The DSM-5 currently includes approximately 300 mental illnesses and a list of symptoms for mental health professionals to refer to when diagnosing patients with abnormal mental health conditions. It contains descriptions, symptoms and other criteria for the diagnosis of mental disorders. However, the DSM-5 does not list possible causes of the mental disorders but only descriptively presents the symptoms.
Published by the American Psychiatric Association, the DSM-5 is considered as an authoritative guide to the diagnosis of mental disorders, frequently reviewed and updated since the first version came out in 1952. It provides a common language for clinicians to communicate and diagnose their patients. Outside the clinical setting, the manual has also been used extensively for research purposes in the academic field.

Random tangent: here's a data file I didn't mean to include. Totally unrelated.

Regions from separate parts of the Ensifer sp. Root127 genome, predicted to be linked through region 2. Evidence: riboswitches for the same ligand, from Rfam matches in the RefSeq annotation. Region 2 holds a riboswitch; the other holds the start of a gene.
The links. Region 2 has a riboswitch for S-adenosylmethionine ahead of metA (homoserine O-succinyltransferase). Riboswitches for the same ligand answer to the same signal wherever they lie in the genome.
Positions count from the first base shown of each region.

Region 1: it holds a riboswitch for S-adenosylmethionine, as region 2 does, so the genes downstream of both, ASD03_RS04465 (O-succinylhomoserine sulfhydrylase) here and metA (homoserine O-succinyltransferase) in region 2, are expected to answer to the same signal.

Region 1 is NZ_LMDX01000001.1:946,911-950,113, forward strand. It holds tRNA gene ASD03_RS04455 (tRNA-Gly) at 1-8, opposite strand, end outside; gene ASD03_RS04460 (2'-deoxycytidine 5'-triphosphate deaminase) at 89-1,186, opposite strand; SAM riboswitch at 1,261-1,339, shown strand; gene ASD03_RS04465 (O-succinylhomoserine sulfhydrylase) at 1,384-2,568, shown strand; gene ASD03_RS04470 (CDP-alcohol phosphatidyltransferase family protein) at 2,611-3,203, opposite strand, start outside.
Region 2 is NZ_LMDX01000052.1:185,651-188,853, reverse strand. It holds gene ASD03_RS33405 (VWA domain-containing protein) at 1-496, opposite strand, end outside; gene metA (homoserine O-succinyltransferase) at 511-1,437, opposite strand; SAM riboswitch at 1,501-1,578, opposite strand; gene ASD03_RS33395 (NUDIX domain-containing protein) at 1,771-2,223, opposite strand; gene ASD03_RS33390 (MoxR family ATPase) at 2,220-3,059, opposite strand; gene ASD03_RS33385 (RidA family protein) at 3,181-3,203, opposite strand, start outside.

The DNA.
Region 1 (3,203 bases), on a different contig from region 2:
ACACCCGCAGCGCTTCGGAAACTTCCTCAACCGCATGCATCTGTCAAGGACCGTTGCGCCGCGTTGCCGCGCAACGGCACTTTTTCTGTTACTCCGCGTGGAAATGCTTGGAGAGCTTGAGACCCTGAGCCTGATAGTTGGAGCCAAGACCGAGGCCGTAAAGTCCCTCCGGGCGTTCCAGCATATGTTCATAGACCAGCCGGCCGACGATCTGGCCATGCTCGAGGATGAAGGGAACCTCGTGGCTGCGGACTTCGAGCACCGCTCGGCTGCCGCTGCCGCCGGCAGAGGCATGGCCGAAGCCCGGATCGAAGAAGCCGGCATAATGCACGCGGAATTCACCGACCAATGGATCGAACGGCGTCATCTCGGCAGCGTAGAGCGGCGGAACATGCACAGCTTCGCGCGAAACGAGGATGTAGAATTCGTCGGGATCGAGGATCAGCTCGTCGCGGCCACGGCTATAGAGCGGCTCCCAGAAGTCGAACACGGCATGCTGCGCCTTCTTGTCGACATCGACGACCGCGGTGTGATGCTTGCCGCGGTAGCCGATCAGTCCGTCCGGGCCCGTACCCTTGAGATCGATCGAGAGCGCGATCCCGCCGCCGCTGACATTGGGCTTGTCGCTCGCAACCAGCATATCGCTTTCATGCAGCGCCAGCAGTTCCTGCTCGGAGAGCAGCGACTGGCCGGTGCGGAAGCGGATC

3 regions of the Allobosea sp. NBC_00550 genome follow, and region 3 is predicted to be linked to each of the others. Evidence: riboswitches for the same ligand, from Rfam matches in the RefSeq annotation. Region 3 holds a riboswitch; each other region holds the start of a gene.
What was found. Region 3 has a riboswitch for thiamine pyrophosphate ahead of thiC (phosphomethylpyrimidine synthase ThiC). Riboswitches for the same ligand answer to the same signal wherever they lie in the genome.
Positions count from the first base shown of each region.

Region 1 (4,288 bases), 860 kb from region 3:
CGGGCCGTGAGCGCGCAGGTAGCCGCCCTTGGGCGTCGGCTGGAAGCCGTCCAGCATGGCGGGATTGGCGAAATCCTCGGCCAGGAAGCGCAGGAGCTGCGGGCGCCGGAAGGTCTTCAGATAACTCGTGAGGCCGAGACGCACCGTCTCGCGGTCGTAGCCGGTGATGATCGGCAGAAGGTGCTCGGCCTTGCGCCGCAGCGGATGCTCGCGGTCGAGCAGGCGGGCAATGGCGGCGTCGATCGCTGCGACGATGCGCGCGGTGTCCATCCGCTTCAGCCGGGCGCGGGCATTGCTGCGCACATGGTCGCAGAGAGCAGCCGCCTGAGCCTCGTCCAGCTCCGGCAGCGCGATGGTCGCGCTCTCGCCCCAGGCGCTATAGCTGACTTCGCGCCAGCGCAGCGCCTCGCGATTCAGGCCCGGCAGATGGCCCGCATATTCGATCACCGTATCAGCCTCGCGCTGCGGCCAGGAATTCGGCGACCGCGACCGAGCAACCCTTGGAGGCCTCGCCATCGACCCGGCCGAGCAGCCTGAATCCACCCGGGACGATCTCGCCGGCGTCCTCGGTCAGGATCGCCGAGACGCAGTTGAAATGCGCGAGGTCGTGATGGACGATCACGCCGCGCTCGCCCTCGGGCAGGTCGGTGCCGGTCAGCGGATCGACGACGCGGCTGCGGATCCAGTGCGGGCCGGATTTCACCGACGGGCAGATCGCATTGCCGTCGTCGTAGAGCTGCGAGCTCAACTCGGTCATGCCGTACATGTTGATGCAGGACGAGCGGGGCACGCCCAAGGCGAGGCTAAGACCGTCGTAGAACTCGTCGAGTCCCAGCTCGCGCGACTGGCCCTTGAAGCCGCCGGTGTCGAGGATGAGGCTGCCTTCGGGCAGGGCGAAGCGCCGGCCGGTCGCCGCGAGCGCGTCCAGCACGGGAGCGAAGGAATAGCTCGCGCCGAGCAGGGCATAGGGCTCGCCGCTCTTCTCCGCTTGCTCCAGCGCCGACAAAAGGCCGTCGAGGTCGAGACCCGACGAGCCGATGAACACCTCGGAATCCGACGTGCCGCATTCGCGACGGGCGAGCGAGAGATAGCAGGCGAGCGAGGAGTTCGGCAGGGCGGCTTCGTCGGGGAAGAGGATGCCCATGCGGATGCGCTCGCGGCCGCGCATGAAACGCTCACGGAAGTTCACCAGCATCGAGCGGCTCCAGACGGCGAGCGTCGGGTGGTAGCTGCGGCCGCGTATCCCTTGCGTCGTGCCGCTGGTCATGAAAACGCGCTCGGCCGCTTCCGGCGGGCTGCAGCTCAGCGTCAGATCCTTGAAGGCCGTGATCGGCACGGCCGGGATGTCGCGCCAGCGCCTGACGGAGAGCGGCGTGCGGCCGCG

Also an internationally recognized standard for diagnosing mental disorders, the International Classification of Diseases, or in short ICD, is developed by the World Health Organization (WHO). The manual is currently in its tenth edition, but will soon be replaced by ICD-11, which will come into effect from January 1, 2022. The first version of the ICD dated back to 1948 and was initially designed to document all diseases and health conditions, physical and mental, for both clinical and research purposes. Its codes for conditions are adopted by the health insurance industry for identification of conditions. Special attention is given to primary care and low to middle income countries.